Thursday, January 22, 2009

Words, numbers, they really matter

[I have returned from the coast, about which I'll have more to say later, though posting will be light as I catch up and regroup.]

Kevin Drum has a post, Public Cool on Warming, in which he asserts that a Pew poll on the nation's priorities is "grim news for those of us who think we're rapidly destroying our planet: the public couldn't care less." There is a list of 20 issues, and people were asked if they thought each was a "top priority"; global warming was cited by only 30%, the least of any of the 20, and Drum finds this worrisome.

And I suppose it is, in a way, but this kind of survey is so fraught with problems that I find it hard to work up quite as much indignation. The greatest problem, I think, is the question about "a" top priority, which, apparently, leaves it up to the person polled to determine how many things are "top."

Predictably, the two largest numbers on the list (you can read more here) are the economy and jobs, at 85% and 82% respectively. (Read farther down in the link for the actual statement that was surveyed; Drum's recreation of the graph states, for example, "Military." The actual question was, "Strengthening the military," which is important to know.)

For my part, I'm quite concerned about climate change, but I'm not sure I'd call it a "top" priority right now, except in the way that I could consider all 20 as "top" priorities. That's because I don't believe we can make a whole lot of progress on climate change without getting our economic house in order. Imposing a carbon tax or whatever other scheme is in vogue this week will impose costs on society, particularly on those who are already struggling, and that kind of remedy is going to be a tough sell until we see the stock market going up and unemployment going down.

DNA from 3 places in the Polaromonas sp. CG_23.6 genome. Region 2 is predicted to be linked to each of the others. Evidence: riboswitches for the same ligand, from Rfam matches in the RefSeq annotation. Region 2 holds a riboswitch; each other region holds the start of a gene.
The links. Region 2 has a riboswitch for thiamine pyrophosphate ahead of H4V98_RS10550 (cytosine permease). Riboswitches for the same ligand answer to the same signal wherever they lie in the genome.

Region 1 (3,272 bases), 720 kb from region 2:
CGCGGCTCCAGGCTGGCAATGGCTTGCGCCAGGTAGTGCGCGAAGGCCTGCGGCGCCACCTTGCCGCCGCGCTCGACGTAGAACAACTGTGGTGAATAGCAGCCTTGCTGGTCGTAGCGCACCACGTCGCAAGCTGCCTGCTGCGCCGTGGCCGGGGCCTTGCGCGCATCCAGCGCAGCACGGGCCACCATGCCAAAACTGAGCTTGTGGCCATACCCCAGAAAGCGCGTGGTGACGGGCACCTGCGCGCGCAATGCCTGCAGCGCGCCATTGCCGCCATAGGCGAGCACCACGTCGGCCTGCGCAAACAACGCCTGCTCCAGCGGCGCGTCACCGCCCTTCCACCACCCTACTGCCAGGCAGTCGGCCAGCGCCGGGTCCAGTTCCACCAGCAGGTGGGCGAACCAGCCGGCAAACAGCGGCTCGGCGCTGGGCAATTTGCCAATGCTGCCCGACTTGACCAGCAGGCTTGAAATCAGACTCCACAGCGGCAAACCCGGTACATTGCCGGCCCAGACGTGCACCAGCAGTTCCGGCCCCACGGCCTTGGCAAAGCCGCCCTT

And it's pretty easy to see the problem with some quick math. 13 of the 20 categories have been collected since January 2001 (actually, a couple fell off in 2003 for some reason, but they were back the next year). The average percentage garnered by those 13 in 2001 was 64%, in 2009 54%.

If we take the spirit of the reporting, that these are, as Drum puts it, "important domestic priorities," the averages would indicate that people believe there are fewer things to worry about now than they did in 2001. Of course, that's nonsensical, other surveys are pretty much unanimous that Americans are considerably more concerned about life and the future than they were last year at this time.

That's the problem, that crises tend to focus the mind and make people reconsider what they think of as "top." The average in 2002 was 52%, even lower than currently, and people were certainly concerned about issues in the wake of 9/11: it's just that other issues paled in comparison to security and terrorism.

And that's what's happening today, as the economy has everyone focusing on it, and global warming or global trade or immigration simply don't match up. So take this latest Pew survey with a grain of salt, and realize that deriving specific conclusions from it is hugely problematic.

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